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Is my quality of writing up to university level?

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    Posted: 10 Jul 2009 at 20:21
Does anyone think my quality of writing up to university level?

I ask this as I'm taking some pretty competitive History and English classes in the fall.

In addition I will be sure to contribute some of my papers written at college to AE if I can in the fall.Wink


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WolfHound85 View Drop Down
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Post Options Post Options   Thanks (0) Thanks(0)   Quote WolfHound85 Quote  Post ReplyReply Direct Link To This Post Posted: 11 Jul 2009 at 06:01
I would say wait until you take an upper level history course like a 300 or 400 level course. Do your research paper and see what grade you get. Or ask a professor they will rate the best.
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Post Options Post Options   Thanks (0) Thanks(0)   Quote hugoestr Quote  Post ReplyReply Direct Link To This Post Posted: 11 Jul 2009 at 15:08
One graduate student instructor gave me the following advice: After each sentence that you write, ask yourself, "why?" And then answer the question. Repeat. One of my highest graded papers were written following this method :)
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Post Options Post Options   Thanks (0) Thanks(0)   Quote Zagros Quote  Post ReplyReply Direct Link To This Post Posted: 12 Jul 2009 at 18:32
You can write as eloquently as Winston Churchill  or similar but that will not count for much if you don't have structure and technique in your prose, from my experience (I won the university class medal for my programme btw - basically I got the highest grade). 

What I mean is breaking any given problem/question into constituent parts so you know what you have to answer, this applies to both exams and coursework.  Depending on the format (e.g. report or essay) you should also consider where you will answer each problem.  You need a clear understanding of what is required in each constituent part.  For example:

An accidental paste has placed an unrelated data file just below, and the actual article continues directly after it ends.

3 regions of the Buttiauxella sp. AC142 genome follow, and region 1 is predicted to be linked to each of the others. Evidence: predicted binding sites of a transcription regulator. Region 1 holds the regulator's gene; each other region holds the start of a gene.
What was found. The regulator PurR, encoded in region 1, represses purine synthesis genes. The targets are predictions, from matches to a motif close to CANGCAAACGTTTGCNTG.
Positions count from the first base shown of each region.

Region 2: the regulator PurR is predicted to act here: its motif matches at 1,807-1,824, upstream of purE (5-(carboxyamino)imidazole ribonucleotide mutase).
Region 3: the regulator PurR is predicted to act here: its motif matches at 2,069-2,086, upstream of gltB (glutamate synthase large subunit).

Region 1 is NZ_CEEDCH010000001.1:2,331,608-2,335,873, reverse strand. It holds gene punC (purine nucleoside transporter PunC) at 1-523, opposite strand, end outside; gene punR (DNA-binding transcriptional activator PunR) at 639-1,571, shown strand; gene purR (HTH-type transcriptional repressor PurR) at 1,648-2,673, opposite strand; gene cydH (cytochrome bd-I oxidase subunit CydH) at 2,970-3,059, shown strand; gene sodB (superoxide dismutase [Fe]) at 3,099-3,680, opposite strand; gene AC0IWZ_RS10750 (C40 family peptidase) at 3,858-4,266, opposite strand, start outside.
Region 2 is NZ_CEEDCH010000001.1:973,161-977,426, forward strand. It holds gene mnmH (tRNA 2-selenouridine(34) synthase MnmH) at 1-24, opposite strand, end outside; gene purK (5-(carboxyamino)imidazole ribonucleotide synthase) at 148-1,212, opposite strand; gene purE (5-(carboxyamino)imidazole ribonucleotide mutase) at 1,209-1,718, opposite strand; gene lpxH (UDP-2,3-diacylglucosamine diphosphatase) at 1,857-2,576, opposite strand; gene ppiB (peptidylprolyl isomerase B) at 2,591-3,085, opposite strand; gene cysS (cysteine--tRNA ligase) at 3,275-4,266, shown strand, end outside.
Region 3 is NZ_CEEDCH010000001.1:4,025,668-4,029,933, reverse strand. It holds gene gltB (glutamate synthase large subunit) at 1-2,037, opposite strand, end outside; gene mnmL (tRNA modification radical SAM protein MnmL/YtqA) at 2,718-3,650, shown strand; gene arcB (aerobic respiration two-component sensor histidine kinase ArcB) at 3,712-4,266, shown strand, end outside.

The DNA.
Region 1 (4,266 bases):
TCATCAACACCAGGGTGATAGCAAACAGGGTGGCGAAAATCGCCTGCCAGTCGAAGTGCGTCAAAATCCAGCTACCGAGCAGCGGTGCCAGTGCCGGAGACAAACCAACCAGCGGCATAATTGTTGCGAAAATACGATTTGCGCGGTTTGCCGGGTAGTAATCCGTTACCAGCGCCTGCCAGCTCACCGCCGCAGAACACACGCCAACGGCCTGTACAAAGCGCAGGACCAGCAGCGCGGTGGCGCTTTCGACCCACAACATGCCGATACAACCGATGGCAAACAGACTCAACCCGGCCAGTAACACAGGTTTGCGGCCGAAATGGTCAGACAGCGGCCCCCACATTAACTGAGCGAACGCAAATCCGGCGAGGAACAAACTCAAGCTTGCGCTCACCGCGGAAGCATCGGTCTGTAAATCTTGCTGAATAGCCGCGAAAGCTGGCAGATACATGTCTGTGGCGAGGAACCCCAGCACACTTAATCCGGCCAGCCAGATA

e.g. Essay:

Introduction (no more than 10% of total word count, suggest that it is written after the body)
 - A concise description of the problem in your own words
 - A short context around the problem
 - Briefly, the purpose of your prose
 - What the reader will expect to read in the body of the work (i.e. its constituent sections)

Body
 - Arranged into logically consecutive sections according to the individual problems you have derived from the initial question (e.g. chronologically)
 - help ensure readability by linking one paragraph to the next using terminology such as, "additionally, subsequently, consequently" - do not use terms such as 'also' in stead of 'additionally', 'but' in stead of 'however' and 'as' in stead of 'because' (you get the picture).
 - Keep your content relevant (i.e. ensure you are addressing the problem posed by the question and not padding the essay out with irrelevant drivel, no matter how well written said drivel is and don't repeat yourself).

Conclusion (again usually no more than 10% of total word count)